A Metaphor of German Brilliance and Flawed Thinking in WW2
Wittmann and the Tiger 1 represented the very best of German manhood and Engineering. Joined together they represented an invincible combination. Both had fatal flaws.
Michael Wittmann was emblematic of WW2 German Panzer Tank Commanders. He was credited with the destruction of 138 tanks and 132 anti-tank guns, along with an unknown number of other armoured vehicles, making him one of Germany’s top scoring panzer aces, together with Johannes Bölter, Ernst Barkmann, Otto Carius and Kurt Knispel who was the top scoring ace of the war with 168 tank kills.
In wartime Germany, the Oberkommando der Wehrmacht or OKW recognised not only air aces but also tank aces unlike the Allies who deemed that the actions of a tank were a collective action not solely attributable to one’s man’s deeds. Michael Wittmann was simultaneously emblematic of German ardour and Nazi nihilism and will forever be conflated with the most impressive tank of WW2, the Panzer VI or Tiger 1 Tank.
Both the Tiger Tank and Michael Wittmann epitomised both the splendid military machine but also its drawbacks. How was it possible that the Wehrmacht was able to overwhelm forces many times their magnitude even in the face of imminent defeat?
Whilst I can never and will never condone the despicable actions of the Nazi Regime and what it inflicted upon the world due to its dismal moral turpitude and egregious behaviour towards their fellow human beings, I have always borne a grudging admiration for their military prowess. This was manifested in not only the finest soldiers that the world has ever produced in the form of the fanatical Waffen SS but also their ground breaking military equipment.
Conception of the Tiger
Foremost amongst such revolutionary equipment was the Tiger Tank. In reality the predecessor of the Tiger Tank was a 1938 requirement number VK3601(H) for the development of a 40T heavy tank with 100 mm of frontal armour, 80 mm on the turret sides and 60 mm on the hull sides. It was to be armed with a 7.5 cm cannon in a Krupp turret that looked very similar to an enlarged Panzer IVc turret. After encountering the French Char B and the British Matilda 1 Tanks in action, the OKW came to a fundamental realisation: The PzKpfw’s I and II were useless and even their PzKpfw III and IV were outclassed by the Allied Tanks. It was only superior German tactics that overcame superior enemy armour but it was a wake-up call.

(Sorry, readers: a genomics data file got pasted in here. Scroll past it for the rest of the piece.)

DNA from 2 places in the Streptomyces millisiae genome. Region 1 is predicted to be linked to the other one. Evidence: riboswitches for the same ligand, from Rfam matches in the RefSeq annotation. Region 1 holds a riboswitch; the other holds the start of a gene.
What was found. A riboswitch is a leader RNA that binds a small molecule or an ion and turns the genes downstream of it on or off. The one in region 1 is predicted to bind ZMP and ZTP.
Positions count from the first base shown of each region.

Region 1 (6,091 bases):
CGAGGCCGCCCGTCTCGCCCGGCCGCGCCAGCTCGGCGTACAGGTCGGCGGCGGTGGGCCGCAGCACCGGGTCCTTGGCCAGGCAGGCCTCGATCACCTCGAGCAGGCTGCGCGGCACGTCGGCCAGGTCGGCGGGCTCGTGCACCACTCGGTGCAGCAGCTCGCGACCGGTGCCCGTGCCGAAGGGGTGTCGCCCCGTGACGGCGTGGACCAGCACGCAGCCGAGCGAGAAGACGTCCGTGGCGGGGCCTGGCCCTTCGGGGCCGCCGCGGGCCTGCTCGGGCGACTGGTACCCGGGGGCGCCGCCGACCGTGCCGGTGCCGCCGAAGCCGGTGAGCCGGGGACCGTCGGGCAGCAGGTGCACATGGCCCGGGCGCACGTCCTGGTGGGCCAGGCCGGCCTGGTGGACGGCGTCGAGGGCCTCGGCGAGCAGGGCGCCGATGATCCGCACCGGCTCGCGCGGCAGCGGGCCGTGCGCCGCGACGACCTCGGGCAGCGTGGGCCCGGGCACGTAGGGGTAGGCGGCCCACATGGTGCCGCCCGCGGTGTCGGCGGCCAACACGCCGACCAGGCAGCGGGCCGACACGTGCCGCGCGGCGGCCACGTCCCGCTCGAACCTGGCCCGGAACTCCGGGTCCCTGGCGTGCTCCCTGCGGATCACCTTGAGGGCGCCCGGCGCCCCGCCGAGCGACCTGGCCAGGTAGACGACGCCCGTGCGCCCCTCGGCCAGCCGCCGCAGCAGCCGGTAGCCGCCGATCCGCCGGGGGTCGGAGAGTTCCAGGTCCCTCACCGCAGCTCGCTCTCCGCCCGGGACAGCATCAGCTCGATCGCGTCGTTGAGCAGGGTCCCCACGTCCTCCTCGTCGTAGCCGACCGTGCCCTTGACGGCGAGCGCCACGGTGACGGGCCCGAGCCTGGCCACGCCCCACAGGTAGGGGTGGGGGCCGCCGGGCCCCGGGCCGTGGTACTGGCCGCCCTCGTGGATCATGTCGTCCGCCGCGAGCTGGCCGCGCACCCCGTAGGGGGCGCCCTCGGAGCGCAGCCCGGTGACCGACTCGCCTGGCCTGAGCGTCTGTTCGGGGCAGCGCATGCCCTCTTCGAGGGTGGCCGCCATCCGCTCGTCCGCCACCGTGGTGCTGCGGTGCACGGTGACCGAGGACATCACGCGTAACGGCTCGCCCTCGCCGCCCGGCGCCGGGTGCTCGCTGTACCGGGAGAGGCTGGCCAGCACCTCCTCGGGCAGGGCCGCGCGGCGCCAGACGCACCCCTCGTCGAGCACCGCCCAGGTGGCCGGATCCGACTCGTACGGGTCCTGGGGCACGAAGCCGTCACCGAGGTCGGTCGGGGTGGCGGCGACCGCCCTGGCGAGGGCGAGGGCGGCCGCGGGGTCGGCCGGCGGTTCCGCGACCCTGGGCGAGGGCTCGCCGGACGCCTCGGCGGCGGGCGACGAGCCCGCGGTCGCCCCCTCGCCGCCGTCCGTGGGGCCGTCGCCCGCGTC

In May 1941 Henschel and Ferdinand Porsche were asked to submit designs for a 45 tonne heavy tank to be ready by June 1942. However what really spurred the development of a heavy tank was when on 22 June 1941, Germany launched Operation Barbarossa, the invasion of the Soviet Union. The Germans were shocked to encounter Soviet T-34 medium and KV-1 heavy tanks that completely outclassed anything that the Germans were currently fielding.
The development of the proposed Durchbruchwagen – the break through tank – was accelerated. The T-34 was almost immune frontally to every gun in German service except the 88 mm FlaK 18/36 gun. Panzer IIIs with the 5 cm KwK 38 L/42 main armament could penetrate the sides of a T-34, but had to be very close. The KV-1 was almost immune to all but the 8.8 cm FlaK 18/36.
An immediate weight increase to 45 tonnes and an increase in gun calibre to 88 mm was ordered. The due date for new prototypes was set for 20 April 1942, Adolf Hitler‘s birthday. Unlike the Panther tank, the designs did not incorporate sloping armour, an innovation from the T-34. Thus, the Tiger’s armour was thicker than it had to be with the eventual weight being 57 tonnes.
Everything about the Tiger suggested excess. The tank was too heavy or too wide for many bridges and generally it was an extremely temperamental machine. Too many were lost due to mechanical failure. With the long range of the 88mm gun and the 100mm of frontal armour, it was both impervious to most Allied anti-tank guns whilst simultaneously keeping Allied tanks at bay with the long effective range of the 88mm gun being twice that of the Allied Tanks. Thus some Tiger units exceeded the 10:1 kill ratio including the Grossdeutschland with 16.6:1. Against the Soviet and Western Allied production numbers, even a 10:1 kill ratio was not sufficient. These numbers must be set against the opportunity cost of the expensive Tiger. Every Tiger cost as much as four Sturmgeschütz III assault guns to build.
All in all it was an extremely impressive machine and even today, 70 years later, it still looks surprisingly modern and capable.
What about the tank men themselves? They were also an elite with their impressive black uniforms they certainly exuded an air of indomitability like the trusted tanks.